Friday, June 12, 2015

Free SSL Certificates

On Wednesday I talked about how I added SSL (but actually TLS) support to in response to user requests. One thing that is always a problem when trying to secure a public web site is the high cost of certificates signed by "real" certificate authorities.

In order for you to not scare away your users with dire browser warnings, any secure certificate served by your web site must be signed by an authority that ships with the browser. While it is possible to install new authorities, it is not something that 99% of people would ever do. That means you're stuck paying a yearly fee to someone for keeping your site secure.

Unless you use StartSSL.

Yes! StartSSL provides FREE server certificates with 1-year terms and is a trusted authority in all common browsers. The catch is that it can be a little tricky to request and use them.

There are three steps to the process. First, you need a certificate installed in your browser that StartSSL can use to verify that you are who you claim to be. Go to and click on the button in the upper right that looks like an ID card and some keys.

Click on the Keys to Begin
 Then click on the link to sign-up for an account. After filling out your name, address, phone number, and email address, click "Continue" and they will email you a verification code that you need to type in on the web page.

Fill out this form with your contact information.
Don't navigate off the page until you get the code and enter it! After that, they'll generate a key and install it in your browser. Now you can authenticate yourself with their system and move on to the next step.

The second step in this process is to use the Validations Wizard to validate your domain. Click on the Validations Wizard tab and then select "Domain Name Validation" from the drop-down box.

You want Domain Name Validation
On the next screen, enter the domain name for which you desire validation. StartSSL will read the WhoIs record for that domain and offer to send a verification code to one of the email addresses listed as contacts.

Enter your domain name. No www nothing, just the domain.
If you really control this domain, you should be able to get the email for at least one of them. Assuming that is true, get the validation code from your email and enter it on the next screen. Congratulations, you just verified your domain and you can move on to step 3.

Now go to the Certificates Wizard tab and select "Web Server SSL/TLS Certificate" from the drop-down list.

The next step will be to create the private key. This is the the one you want to keep to yourself! Enter a password for it and continue to the next step. It will show you the key in a text area. Copy and paste it into a file called ssl.key and click Continue.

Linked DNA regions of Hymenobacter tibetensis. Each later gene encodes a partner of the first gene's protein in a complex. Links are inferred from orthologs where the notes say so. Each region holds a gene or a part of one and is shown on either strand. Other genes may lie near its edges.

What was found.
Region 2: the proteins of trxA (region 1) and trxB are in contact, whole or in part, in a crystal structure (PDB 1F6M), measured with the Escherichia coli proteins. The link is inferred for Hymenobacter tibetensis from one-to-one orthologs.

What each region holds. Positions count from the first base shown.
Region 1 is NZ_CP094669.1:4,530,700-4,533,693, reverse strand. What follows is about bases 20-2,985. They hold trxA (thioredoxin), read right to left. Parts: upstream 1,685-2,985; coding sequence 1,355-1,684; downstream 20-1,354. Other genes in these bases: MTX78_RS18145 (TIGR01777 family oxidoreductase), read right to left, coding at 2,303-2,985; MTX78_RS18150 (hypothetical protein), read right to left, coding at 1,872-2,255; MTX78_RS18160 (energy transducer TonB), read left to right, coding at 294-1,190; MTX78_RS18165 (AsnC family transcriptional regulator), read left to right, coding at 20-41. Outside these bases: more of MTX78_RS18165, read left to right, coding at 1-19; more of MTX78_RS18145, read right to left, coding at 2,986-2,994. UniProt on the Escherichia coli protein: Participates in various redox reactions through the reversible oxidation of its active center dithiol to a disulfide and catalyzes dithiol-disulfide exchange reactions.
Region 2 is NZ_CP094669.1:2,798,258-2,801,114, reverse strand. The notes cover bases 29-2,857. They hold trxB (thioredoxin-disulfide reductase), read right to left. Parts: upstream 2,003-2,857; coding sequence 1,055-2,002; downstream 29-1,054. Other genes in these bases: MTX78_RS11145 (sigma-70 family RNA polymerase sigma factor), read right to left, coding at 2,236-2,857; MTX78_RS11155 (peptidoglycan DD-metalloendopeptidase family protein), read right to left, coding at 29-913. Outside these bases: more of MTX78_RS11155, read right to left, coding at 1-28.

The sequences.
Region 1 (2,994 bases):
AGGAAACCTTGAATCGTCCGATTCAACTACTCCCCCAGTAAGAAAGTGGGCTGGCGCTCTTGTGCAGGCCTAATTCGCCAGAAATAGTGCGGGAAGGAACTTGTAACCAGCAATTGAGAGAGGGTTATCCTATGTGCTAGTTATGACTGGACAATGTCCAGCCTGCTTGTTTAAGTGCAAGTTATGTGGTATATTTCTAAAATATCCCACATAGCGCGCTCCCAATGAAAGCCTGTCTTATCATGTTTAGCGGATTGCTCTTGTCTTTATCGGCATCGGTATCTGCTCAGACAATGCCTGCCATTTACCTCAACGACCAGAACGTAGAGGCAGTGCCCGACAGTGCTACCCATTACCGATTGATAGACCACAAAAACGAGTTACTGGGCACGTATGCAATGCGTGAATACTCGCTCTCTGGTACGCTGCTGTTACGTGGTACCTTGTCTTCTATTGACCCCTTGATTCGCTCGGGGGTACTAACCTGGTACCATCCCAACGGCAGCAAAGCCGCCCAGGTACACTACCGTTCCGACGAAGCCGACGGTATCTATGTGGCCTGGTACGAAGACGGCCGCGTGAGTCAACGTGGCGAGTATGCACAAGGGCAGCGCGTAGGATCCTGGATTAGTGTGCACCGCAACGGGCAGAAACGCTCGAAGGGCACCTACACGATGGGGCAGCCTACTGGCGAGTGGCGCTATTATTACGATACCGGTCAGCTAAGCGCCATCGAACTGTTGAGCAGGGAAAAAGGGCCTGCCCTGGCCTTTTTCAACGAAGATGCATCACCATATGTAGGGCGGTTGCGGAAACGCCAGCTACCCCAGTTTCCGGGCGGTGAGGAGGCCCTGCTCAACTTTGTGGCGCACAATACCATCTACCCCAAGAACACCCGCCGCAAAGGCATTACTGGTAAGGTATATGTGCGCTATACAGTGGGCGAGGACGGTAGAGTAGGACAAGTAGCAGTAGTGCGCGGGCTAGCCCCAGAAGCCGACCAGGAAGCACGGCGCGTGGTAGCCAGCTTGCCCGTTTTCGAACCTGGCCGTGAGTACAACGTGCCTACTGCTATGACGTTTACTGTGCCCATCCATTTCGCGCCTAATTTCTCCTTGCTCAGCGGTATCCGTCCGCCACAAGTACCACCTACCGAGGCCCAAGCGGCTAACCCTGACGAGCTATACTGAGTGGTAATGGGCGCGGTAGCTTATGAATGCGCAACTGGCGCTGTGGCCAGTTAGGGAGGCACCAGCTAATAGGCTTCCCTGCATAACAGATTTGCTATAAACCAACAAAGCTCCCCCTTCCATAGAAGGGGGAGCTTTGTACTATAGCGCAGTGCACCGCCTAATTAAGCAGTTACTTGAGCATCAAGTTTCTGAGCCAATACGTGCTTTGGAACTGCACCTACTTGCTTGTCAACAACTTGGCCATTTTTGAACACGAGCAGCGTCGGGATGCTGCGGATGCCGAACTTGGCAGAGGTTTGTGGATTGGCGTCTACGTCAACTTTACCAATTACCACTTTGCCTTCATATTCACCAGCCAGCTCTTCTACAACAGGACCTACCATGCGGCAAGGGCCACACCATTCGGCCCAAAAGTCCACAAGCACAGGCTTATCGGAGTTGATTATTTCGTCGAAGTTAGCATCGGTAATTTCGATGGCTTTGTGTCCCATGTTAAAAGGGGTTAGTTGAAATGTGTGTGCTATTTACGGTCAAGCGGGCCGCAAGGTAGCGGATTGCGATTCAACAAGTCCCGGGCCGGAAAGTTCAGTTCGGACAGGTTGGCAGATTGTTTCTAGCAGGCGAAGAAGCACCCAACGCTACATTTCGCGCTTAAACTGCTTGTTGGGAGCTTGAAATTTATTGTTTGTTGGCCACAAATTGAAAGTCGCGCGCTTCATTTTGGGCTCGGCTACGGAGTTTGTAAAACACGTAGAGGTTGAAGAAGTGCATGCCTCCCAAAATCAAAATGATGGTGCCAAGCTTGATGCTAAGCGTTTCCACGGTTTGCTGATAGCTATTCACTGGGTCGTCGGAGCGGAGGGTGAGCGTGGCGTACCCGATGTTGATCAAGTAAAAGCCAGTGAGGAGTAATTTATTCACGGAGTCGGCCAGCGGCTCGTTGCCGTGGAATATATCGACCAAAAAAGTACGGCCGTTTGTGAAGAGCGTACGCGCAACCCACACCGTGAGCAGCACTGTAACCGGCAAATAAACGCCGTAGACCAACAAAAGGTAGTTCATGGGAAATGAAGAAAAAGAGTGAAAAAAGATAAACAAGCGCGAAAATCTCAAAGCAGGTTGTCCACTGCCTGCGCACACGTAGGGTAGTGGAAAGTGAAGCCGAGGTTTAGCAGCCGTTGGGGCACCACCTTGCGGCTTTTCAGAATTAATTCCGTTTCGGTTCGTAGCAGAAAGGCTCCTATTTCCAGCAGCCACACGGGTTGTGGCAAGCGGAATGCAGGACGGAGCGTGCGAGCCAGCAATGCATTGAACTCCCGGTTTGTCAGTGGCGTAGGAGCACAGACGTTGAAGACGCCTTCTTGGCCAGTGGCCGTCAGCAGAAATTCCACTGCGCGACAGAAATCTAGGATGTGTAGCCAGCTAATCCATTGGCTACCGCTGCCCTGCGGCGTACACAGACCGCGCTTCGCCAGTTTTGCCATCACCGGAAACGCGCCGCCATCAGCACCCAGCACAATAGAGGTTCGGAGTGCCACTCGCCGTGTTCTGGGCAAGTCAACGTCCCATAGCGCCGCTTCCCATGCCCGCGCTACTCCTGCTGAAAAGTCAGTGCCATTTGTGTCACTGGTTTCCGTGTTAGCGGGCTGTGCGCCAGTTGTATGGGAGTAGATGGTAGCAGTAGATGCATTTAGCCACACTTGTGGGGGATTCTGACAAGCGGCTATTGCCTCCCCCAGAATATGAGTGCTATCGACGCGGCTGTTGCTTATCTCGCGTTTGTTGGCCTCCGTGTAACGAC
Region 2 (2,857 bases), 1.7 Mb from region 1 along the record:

The next screen has you select the domain for which you are generating this certificate. A drop-down box will show you the list of all the domains that you have verified (that was the second part of this 3-part process). After that, you have to supply a single subdomain. The certificate will be good for both. Most people use "www" for this. After one final confirmation screen, they are ready to generate your certificate.

If everything went well, you should be given another text area with your certificate in it. Copy and save it to a file named ssl.cert or something with the domain name in it so you remember which one it is for.

Now you should have a private key and a certificate signed by a legitimate authority. You're all set, right? Well, almost. I know I said there are only three steps but there is maybe kinda one more. You see, the certificate is actually signed by a StartCom intermediate authority, not the ultimate root. Some platforms, such as Android devices, don't trust the intermediate already and will reject the certificate when served from your website. The solution is to make a complete key chain using the certificate from the intermediate signer combined with your server's certificate.

First, go to the Toolbox tab and then click on "StartCom CA Certificates" on the left side. The certificates for the intermediate servers will then be available for download.

My certificate, since it is one of the free ones, is signed by the Class 1 Intermediate Server. Download that certificate and then concatenate it together with your ssl.cert file.

cat ssl.cert > combined.cert

Now use the file combined.cert instead of ssl.cert for the server certificate in your web serving application of choice (Apache, Node, Nginx, etc) and even Androids will be happy.

I've done this a couple of times now for a few different domains and it works great. It is a maybe a little involved but it is free. In this case you get even more than what you pay for! Now have a look at today's comic - view it using transport layer security if you want! comic for 12 June 2015